We share music because we want to connect with others on a deeper level. We want to relay and relate to a message that can’t be said with just words. This April, NYLON is dedicating six days a week to introducing you to new artists and budding favorites. With interviews and GIF portraits done down at SXSW, NYLON’s Month of Music is an exercise in finding aural pleasures outside of the Top 40. It’s an exercise in challenging you and ourselves to not stick to one genre. But above all, it’s a celebration of bold voices and sheer talent. Enjoy.
Synesthesia is the phenomenon of hearing colors. Research suggests that one in every 100 people in the world possess the ability, but if we were to wager how pink sounds, it’d be the kind of music FEMME makes. English singer-songwriter Laura Bettinson refuses to bow to the demands of pop music today. Instead, she (and she herself) creates songs that tip their hat to the bliss of the ’60s, mixes in some hip-hop influence, and coats it in bubblegum punk. Her debut album Debutante (out April 15) is a surreal experience— one that’s light and airy, but mixed with some cheeky darkness. FEMME’s sound is optimistic at its heart, though, and delivers all the good vibes one could ask for. It’s a pink, pink world she’s created and we’re just happy to be a part of it.
What song of yours fits the following situations?
Getting ready in the morning?
“Fever Boy,” because it’s quite energetic. It’ll rev you up in the morning. It’s got that bouncy beat. If you’re anyone like me, you need a kick in the ass to get out.
I would put on “Sirens.” It’s the last song on my album. It’s a bit more downtempo, has a slightly tropical feeling to it, but it’s laid-back.
I’d probably put on “Double Trouble.” It’s laid-back, but it’s one of my more sensual tunes. I don’t really write sensual songs, but that is certainly as sensual as it gets.
Can you recall a moment in your life—whether it’s a song, a show, a video—that convinced you, you wanted to be doing music?
I’ll let you know a secret, actually. When I was 16, I secretly, without telling my friends or parents, entered a talent competition in my town. It was called Teen Idol. I ended up winning it, singing “Natural Woman.” That was the moment I thought I might take this singing thing more seriously. It’s been a natural progression for me, from writing songs at 16 and exploring what I want to do artistically with myself. Since I was a kid, I remember singing into a brush in my bedroom, imagining I was in Destiny’s Child or the Spice Girls.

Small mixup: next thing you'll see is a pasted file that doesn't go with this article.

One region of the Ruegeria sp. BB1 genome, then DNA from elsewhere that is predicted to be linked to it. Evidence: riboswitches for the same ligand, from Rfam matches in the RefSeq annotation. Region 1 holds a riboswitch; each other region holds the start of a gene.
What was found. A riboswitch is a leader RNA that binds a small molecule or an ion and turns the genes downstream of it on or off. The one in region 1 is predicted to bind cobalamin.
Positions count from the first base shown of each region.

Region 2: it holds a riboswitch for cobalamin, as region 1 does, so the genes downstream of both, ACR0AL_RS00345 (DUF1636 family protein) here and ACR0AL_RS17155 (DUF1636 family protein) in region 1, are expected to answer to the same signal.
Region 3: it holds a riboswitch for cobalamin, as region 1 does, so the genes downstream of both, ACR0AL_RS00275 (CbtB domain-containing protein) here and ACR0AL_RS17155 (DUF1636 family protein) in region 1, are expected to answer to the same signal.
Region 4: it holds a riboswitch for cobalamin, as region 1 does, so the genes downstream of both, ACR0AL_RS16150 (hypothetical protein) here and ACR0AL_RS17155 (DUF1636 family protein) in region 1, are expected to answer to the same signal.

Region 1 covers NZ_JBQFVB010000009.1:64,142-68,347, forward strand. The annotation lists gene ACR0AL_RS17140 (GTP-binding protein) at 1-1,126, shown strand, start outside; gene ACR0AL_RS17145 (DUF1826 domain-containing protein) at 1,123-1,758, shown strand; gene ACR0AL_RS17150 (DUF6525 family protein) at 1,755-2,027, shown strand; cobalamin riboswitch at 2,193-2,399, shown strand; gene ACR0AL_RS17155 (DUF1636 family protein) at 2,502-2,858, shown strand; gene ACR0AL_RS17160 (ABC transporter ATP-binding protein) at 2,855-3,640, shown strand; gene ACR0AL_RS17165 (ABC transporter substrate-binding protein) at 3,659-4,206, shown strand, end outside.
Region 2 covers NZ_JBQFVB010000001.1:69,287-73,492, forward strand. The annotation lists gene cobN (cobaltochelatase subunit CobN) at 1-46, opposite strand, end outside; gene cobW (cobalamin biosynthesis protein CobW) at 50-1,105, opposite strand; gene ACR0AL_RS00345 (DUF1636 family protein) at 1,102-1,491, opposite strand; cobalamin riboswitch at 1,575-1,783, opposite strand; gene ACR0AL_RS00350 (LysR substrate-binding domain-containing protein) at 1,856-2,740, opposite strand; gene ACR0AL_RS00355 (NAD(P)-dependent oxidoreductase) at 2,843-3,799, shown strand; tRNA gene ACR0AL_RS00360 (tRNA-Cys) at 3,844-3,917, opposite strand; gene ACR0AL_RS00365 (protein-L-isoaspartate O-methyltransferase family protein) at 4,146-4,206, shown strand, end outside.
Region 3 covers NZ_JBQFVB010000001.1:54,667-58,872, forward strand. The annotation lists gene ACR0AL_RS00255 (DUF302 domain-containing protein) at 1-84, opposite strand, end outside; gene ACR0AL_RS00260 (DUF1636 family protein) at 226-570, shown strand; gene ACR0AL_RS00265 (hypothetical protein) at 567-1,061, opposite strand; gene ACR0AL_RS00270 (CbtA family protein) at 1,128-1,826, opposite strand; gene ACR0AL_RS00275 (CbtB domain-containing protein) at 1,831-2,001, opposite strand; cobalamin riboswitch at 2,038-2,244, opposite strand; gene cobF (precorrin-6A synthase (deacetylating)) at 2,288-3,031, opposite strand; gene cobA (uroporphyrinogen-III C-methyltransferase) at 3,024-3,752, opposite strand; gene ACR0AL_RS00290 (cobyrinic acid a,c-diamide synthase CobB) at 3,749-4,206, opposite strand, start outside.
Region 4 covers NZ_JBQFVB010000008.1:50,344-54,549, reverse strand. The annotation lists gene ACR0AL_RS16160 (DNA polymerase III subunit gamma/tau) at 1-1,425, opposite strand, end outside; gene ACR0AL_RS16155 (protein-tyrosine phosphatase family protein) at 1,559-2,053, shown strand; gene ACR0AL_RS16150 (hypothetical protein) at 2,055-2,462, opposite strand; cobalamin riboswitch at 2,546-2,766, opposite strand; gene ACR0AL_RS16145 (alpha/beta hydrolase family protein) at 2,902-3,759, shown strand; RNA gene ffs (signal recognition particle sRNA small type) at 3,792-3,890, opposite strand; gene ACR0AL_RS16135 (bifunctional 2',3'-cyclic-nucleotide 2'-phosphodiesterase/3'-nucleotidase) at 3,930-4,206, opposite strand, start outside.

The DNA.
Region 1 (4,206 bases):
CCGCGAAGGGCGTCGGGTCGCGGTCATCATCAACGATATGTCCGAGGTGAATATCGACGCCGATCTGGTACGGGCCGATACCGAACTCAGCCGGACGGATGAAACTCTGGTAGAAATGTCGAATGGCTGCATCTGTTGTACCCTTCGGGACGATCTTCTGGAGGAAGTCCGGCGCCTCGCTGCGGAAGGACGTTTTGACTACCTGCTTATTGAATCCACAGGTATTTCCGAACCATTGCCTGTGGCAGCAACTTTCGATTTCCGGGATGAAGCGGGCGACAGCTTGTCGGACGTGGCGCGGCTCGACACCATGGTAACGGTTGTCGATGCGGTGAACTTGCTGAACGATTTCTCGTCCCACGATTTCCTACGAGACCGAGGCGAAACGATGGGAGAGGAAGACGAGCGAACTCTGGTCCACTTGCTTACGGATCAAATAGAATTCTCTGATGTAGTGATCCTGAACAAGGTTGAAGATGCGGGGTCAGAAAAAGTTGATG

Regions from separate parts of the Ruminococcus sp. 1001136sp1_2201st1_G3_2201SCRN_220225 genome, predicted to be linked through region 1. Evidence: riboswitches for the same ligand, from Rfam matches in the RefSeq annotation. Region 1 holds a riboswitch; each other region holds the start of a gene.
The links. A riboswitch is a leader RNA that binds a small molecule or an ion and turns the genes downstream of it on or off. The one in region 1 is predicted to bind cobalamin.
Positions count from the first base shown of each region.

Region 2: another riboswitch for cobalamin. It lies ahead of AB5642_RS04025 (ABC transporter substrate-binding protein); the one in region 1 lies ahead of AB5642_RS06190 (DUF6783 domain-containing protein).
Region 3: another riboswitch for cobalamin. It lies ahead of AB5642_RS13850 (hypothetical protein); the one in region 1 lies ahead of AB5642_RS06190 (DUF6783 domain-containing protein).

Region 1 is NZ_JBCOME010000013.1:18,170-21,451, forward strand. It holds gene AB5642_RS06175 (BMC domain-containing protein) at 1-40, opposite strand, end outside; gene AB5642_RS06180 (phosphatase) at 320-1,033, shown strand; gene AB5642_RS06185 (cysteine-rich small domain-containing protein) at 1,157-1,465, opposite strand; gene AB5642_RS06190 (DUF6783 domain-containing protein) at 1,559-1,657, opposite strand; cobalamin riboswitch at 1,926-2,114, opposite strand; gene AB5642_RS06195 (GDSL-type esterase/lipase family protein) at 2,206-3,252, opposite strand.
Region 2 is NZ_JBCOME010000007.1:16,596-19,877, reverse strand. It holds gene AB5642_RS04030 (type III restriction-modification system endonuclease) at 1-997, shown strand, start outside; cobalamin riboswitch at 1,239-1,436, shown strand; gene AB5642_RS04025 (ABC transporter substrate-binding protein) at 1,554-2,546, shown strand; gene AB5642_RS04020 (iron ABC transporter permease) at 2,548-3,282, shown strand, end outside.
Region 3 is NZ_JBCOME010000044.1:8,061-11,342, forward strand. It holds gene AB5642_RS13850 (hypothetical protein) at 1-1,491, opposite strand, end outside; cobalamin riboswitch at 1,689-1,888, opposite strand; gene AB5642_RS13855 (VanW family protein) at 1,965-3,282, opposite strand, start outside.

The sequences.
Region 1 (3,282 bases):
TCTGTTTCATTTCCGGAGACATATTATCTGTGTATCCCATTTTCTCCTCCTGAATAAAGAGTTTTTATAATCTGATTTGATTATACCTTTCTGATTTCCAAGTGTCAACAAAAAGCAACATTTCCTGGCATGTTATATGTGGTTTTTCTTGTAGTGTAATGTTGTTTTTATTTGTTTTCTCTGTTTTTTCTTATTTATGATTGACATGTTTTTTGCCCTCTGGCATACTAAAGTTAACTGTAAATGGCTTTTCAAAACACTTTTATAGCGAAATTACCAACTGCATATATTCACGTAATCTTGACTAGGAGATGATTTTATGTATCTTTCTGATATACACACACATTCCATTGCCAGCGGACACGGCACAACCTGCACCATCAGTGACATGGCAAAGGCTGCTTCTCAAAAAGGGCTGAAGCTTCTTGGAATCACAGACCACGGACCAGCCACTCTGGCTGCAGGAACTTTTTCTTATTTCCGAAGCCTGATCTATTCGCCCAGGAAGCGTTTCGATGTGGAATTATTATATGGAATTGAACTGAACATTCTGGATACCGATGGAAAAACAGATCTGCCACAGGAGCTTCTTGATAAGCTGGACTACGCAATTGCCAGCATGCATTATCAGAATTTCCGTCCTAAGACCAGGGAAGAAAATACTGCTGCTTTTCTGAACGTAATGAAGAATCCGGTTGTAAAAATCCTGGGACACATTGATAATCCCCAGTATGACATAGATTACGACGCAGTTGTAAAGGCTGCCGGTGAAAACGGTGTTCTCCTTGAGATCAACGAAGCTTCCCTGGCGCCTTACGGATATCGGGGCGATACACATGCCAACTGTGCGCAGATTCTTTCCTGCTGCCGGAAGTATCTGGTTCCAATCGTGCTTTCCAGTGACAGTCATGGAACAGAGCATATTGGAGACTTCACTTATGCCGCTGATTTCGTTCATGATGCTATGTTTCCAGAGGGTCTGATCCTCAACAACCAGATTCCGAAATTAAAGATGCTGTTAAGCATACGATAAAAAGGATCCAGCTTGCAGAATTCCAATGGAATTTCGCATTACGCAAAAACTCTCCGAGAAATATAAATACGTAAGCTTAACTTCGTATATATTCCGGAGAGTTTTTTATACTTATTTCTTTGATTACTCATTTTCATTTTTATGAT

If you could be any Spice Girl, who would it be?
I would like to say Ginger, but I might be more Scary. Somewhere between the two of them—actually, I’d be a mix of them with Sporty.
If any artist, dead or alive, could cover your music, who would you want it to be?
Wow! One of my favorite singers, ever, is Dusty Springfield. I love her voice, so I’d love to hear her sing one of my songs. More than anything, I’d love to hear The Rosettes or The Shangri-Las do a cover of “Romeo.” They’d do a good cover of that or “Fever Boy.”Any of my songs, actually. I think The Ronettes or The Shangri-Las would do well with them.
Have you ever been starstruck?
Yes! It doesn’t happen very often. I don’t think I’ve met many of my hero heroes yet, but there’s was this one bizarre situation: the first time I went to L.A. when I was still in uni—so, [I was] 19 or so. I was flown out there for about four days, a weird trip. The first thing I did when I got there was go straight to the studio to meet Beck. I had no warning. My friend just told me we were going to stop by the studio to say hi to their friends. I was really jet lagged from an 11-hour flight when I got there. I was, like, “Uh, what is going on? Oh, it’s Beck! Hi! What am I doing here?” I had a really bizarre four days; it was mental. I went to the club later on and Prince was there, with his bodyguards in the corner. It was very strange. My first impression of the city was, “What is this strange adult celebrity wonderland I’ve just walked into?” Whereas, every time I’ve been back, it’s been less weird. Which is good!
At the end of the day, how do you wind down and ground yourself?
I usually get home and I try to not look at my social stuff. I usually put on a movie. I really like when I’ve got some time to watch all the things I can watch when my boyfriend isn’t home. He basically wants to watch ’80s action movies; whereas I’m more of an art house fiend. I like to dig up Andy Warhol documentaries, stuff on YouTube—actually, I usually end up watching old Madonna tour videos from the ’80s. As soon as I fall down that YouTube rabbit hole, I wind up watching Madonna or Michael Jackson videos.
Photographed by Kara Smarsh.